Much of what we know about the cuisine of Classical Greece comes thtorugh the writings of Greek-Egyptian writer Athenaeus of Naucratis, whose fifteen volumes Deipnosophistae (which I have not read) is an often satyrical cultural and historical commentary situated in a series of banquets in third century Rome. From Athenaeus we know that fourth century Atheneans had become foodies and that a whole gastronomic branch of literature (of which his works are the only survivors) have developed.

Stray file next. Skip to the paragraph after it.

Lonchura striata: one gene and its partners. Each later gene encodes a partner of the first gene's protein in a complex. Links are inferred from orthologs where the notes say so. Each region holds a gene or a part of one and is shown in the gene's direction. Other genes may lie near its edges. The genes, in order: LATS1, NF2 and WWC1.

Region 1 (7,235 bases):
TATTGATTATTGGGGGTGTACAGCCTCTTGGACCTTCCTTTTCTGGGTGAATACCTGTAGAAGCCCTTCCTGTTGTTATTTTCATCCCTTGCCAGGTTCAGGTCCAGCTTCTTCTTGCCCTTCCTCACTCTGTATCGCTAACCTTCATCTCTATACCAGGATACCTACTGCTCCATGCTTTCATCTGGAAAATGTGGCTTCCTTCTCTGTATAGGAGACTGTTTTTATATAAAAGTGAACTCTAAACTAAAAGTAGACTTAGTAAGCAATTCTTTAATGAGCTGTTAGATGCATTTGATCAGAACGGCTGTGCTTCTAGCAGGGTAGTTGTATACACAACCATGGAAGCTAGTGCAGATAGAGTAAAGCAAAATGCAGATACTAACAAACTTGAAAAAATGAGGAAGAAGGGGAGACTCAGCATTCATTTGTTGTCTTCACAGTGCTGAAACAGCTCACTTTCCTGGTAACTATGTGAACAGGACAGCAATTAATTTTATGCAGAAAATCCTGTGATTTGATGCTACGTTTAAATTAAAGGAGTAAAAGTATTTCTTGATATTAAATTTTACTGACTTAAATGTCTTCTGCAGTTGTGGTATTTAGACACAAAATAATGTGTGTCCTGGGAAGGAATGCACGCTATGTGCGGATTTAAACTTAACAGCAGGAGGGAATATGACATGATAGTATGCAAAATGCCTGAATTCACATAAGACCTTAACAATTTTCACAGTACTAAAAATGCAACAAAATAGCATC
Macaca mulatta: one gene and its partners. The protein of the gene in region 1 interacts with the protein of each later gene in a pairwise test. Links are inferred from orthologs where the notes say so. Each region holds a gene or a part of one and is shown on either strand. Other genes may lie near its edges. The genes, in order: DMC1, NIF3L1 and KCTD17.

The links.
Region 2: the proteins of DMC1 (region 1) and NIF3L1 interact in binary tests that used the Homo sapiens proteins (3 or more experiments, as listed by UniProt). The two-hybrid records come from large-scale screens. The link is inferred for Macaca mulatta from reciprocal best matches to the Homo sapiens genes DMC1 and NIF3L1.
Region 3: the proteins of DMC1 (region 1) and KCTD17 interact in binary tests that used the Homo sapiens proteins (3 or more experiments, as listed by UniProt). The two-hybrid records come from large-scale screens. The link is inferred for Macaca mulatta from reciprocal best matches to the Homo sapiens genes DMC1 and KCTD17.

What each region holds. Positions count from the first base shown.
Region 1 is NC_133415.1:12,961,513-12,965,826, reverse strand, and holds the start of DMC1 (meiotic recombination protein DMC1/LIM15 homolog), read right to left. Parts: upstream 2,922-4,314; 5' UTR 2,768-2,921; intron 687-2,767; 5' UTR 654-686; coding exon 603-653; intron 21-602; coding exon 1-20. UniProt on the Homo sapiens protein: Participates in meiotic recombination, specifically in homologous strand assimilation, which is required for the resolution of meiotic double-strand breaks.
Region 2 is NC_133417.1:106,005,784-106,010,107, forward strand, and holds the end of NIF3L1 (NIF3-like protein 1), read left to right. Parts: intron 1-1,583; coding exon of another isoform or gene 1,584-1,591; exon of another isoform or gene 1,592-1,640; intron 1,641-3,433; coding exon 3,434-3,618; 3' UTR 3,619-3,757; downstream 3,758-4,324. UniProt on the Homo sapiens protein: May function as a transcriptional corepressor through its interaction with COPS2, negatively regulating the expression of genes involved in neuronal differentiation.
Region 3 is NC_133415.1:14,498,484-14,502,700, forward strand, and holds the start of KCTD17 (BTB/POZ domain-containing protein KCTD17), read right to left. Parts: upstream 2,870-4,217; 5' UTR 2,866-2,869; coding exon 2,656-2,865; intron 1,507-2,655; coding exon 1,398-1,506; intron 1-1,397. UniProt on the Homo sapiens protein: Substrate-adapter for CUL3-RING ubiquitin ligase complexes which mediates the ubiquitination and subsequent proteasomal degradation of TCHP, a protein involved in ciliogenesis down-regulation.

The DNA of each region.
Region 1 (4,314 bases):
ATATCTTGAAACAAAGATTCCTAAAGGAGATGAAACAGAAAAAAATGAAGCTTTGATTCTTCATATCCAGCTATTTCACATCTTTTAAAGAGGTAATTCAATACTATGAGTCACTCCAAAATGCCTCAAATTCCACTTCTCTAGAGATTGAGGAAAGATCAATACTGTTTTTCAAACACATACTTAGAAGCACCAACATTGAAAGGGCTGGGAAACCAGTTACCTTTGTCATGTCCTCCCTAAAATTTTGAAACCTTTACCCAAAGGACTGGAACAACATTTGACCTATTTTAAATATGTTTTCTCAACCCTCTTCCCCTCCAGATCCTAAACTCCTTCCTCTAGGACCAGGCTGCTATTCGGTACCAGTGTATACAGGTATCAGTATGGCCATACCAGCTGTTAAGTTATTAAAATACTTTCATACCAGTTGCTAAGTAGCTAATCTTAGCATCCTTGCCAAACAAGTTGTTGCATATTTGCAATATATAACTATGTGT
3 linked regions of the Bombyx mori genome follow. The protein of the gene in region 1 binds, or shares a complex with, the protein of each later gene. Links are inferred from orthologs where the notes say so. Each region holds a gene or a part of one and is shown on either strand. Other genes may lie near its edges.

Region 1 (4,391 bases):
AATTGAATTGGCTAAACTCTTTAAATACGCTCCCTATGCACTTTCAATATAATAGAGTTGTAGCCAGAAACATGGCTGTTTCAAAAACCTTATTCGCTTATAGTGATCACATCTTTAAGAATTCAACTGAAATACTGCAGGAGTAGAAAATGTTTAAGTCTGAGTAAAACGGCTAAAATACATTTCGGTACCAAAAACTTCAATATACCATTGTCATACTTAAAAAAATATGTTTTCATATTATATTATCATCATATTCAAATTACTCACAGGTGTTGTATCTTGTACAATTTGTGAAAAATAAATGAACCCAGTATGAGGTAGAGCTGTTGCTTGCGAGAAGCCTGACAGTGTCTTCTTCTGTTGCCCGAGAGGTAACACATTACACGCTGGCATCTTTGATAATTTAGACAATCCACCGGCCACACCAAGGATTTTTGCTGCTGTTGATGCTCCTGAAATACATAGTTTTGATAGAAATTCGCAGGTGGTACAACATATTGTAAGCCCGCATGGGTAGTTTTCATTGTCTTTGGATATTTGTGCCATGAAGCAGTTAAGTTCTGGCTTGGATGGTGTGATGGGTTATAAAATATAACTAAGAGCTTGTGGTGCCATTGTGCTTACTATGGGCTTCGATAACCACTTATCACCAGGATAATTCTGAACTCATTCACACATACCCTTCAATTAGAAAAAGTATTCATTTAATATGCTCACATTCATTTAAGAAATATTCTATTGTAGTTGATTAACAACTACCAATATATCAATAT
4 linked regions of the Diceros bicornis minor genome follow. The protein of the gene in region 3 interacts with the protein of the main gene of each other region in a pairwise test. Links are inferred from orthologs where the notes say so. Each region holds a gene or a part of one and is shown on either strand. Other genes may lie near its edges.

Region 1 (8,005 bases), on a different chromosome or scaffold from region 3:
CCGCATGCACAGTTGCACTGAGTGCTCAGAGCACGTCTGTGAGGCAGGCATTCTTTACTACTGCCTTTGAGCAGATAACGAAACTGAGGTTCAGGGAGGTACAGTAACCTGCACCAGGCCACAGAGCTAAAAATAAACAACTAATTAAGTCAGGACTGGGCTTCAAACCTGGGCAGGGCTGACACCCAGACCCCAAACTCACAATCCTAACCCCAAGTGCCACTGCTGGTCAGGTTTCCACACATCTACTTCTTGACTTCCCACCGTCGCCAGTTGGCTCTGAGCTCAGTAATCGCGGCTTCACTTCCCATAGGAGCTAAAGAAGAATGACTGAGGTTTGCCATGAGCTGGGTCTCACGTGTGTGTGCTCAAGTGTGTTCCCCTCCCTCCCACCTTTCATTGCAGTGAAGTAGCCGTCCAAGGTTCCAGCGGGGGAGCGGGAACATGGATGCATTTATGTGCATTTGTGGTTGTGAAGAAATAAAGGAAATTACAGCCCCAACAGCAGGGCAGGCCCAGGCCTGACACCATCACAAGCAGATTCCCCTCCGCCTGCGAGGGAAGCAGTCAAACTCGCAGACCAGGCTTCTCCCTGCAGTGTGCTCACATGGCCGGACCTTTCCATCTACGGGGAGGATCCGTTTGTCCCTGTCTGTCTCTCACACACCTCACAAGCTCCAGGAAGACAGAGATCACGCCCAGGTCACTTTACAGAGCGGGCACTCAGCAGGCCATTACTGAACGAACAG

Beyond Athens, the cuisine of classical Greece was still simple. The Greeks who could afford it feasted on roasted meats and fish, while the populace ate wheat porthridge and lentils. Olive oil and wine were both plentiful.
I'm not quite sure why I skipped making Classical Greek cuisine when I hit the "c's" quite a few years ago, perhaps because I couldn't create a whole menu without roasting a lamb. In any case, as with the other cuisines that I originally skipped, I cooked a single dish from Classical Greece. It was:
- Fakes Soupa